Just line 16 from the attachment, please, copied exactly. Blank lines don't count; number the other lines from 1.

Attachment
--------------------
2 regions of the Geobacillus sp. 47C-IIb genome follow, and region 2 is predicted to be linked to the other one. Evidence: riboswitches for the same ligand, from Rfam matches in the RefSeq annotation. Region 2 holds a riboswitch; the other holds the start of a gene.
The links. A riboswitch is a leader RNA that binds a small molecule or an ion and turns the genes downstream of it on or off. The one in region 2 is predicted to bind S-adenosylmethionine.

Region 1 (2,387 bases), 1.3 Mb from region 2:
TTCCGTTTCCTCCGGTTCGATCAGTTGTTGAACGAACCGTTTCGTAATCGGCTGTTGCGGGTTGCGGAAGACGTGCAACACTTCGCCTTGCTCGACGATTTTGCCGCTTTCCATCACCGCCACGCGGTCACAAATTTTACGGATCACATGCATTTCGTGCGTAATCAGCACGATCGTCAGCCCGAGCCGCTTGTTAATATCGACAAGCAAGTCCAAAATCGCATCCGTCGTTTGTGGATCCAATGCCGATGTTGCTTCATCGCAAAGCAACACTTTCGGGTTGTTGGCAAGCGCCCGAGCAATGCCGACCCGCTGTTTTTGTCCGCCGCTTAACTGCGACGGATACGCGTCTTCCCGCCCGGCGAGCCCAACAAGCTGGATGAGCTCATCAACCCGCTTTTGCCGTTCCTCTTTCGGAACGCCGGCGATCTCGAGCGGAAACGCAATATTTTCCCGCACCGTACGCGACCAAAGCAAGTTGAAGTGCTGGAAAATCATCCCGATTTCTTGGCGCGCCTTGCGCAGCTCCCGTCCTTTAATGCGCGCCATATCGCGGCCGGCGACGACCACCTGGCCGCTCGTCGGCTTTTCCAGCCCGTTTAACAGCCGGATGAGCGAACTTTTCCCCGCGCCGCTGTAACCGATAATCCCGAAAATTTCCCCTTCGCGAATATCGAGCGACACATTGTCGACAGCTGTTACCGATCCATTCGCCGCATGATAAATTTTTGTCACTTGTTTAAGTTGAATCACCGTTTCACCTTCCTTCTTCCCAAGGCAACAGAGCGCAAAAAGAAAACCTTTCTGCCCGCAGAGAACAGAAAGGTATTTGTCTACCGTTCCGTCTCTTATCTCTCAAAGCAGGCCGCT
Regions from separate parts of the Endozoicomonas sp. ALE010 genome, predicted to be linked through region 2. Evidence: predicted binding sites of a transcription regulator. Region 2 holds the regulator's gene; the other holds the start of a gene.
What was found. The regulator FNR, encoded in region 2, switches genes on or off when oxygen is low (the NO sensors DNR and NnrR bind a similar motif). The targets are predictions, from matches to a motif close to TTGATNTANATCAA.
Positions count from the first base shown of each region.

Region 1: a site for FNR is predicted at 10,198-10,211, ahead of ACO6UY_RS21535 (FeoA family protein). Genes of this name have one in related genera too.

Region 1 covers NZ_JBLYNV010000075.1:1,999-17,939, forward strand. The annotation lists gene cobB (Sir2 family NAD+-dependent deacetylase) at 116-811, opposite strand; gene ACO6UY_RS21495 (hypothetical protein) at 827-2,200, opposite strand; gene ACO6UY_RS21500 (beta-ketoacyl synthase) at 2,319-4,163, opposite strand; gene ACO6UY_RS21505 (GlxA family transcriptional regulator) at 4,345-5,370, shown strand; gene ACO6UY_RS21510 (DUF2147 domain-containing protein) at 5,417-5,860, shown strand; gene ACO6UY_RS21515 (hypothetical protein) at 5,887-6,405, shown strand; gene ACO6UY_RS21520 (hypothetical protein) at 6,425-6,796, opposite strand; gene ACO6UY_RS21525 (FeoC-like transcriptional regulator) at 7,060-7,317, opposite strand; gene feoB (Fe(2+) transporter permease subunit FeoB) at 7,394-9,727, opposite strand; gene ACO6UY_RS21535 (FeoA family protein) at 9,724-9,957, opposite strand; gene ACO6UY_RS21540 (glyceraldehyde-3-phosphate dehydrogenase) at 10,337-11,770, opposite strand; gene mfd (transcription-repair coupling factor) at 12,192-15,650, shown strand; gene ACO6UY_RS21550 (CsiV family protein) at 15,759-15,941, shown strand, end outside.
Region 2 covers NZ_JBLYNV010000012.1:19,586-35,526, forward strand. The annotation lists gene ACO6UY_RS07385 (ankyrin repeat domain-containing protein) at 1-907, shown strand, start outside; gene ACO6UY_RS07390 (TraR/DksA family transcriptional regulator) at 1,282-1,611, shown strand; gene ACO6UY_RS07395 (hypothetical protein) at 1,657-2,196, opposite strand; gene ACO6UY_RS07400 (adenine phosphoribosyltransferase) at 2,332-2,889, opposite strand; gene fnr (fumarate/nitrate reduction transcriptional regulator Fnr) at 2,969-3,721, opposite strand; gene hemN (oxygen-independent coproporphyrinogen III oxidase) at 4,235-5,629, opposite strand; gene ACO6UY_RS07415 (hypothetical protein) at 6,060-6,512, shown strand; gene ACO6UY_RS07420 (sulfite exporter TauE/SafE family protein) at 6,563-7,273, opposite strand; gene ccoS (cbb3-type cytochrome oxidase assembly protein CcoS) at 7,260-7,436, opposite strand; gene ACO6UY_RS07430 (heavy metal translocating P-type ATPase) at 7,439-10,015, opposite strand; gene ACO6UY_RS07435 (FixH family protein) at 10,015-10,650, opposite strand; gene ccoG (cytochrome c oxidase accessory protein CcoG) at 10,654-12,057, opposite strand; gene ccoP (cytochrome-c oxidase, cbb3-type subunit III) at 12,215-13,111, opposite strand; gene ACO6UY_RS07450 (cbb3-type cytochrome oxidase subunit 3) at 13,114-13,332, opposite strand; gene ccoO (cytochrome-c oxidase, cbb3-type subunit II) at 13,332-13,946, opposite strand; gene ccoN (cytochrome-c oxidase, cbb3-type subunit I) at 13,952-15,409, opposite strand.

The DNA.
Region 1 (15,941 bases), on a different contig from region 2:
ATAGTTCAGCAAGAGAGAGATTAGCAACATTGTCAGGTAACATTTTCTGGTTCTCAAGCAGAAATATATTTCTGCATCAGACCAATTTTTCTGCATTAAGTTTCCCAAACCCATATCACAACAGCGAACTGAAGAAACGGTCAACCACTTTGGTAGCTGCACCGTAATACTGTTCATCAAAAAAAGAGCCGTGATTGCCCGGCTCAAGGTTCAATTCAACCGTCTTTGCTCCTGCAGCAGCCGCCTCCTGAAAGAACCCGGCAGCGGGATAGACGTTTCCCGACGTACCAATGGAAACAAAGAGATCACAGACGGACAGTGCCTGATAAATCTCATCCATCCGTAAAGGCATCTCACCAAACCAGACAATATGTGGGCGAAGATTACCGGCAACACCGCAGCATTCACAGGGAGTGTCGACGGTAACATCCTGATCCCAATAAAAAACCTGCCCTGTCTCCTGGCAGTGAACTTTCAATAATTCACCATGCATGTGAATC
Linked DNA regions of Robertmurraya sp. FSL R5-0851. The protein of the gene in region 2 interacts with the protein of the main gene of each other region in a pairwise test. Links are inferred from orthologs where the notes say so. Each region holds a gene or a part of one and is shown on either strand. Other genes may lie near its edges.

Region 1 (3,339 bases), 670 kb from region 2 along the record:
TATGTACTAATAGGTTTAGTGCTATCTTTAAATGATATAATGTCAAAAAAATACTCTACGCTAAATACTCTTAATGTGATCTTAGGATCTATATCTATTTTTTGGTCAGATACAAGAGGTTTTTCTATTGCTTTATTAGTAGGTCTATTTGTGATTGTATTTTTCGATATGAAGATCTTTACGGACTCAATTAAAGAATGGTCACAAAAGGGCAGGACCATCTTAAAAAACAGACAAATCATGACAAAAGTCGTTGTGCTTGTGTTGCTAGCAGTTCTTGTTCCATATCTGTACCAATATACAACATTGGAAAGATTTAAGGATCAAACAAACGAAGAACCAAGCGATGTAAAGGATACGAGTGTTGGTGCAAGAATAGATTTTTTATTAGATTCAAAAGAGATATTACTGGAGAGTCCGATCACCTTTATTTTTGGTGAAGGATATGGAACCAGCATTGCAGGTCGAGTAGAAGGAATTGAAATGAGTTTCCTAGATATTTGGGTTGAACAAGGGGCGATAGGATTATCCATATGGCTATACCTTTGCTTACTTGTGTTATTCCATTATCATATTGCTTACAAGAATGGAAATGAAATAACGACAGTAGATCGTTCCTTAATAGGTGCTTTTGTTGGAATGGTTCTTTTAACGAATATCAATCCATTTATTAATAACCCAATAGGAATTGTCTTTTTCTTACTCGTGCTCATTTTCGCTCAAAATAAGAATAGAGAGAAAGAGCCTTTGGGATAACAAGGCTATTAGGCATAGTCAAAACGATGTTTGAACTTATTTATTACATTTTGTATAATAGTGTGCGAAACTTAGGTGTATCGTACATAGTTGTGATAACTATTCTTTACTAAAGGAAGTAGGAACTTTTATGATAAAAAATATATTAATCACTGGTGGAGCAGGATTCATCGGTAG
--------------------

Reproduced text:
TATGTACTAATAGGTTTAGTGCTATCTTTAAATGATATAATGTCAAAAAAATACTCTACGCTAAATACTCTTAATGTGATCTTAGGATCTATATCTATTTTTTGGTCAGATACAAGAGGTTTTTCTATTGCTTTATTAGTAGGTCTATTTGTGATTGTATTTTTCGATATGAAGATCTTTACGGACTCAATTAAAGAATGGTCACAAAAGGGCAGGACCATCTTAAAAAACAGACAAATCATGACAAAAGTCGTTGTGCTTGTGTTGCTAGCAGTTCTTGTTCCATATCTGTACCAATATACAACATTGGAAAGATTTAAGGATCAAACAAACGAAGAACCAAGCGATGTAAAGGATACGAGTGTTGGTGCAAGAATAGATTTTTTATTAGATTCAAAAGAGATATTACTGGAGAGTCCGATCACCTTTATTTTTGGTGAAGGATATGGAACCAGCATTGCAGGTCGAGTAGAAGGAATTGAAATGAGTTTCCTAGATATTTGGGTTGAACAAGGGGCGATAGGATTATCCATATGGCTATACCTTTGCTTACTTGTGTTATTCCATTATCATATTGCTTACAAGAATGGAAATGAAATAACGACAGTAGATCGTTCCTTAATAGGTGCTTTTGTTGGAATGGTTCTTTTAACGAATATCAATCCATTTATTAATAACCCAATAGGAATTGTCTTTTTCTTACTCGTGCTCATTTTCGCTCAAAATAAGAATAGAGAGAAAGAGCCTTTGGGATAACAAGGCTATTAGGCATAGTCAAAACGATGTTTGAACTTATTTATTACATTTTGTATAATAGTGTGCGAAACTTAGGTGTATCGTACATAGTTGTGATAACTATTCTTTACTAAAGGAAGTAGGAACTTTTATGATAAAAAATATATTAATCACTGGTGGAGCAGGATTCATCGGTAG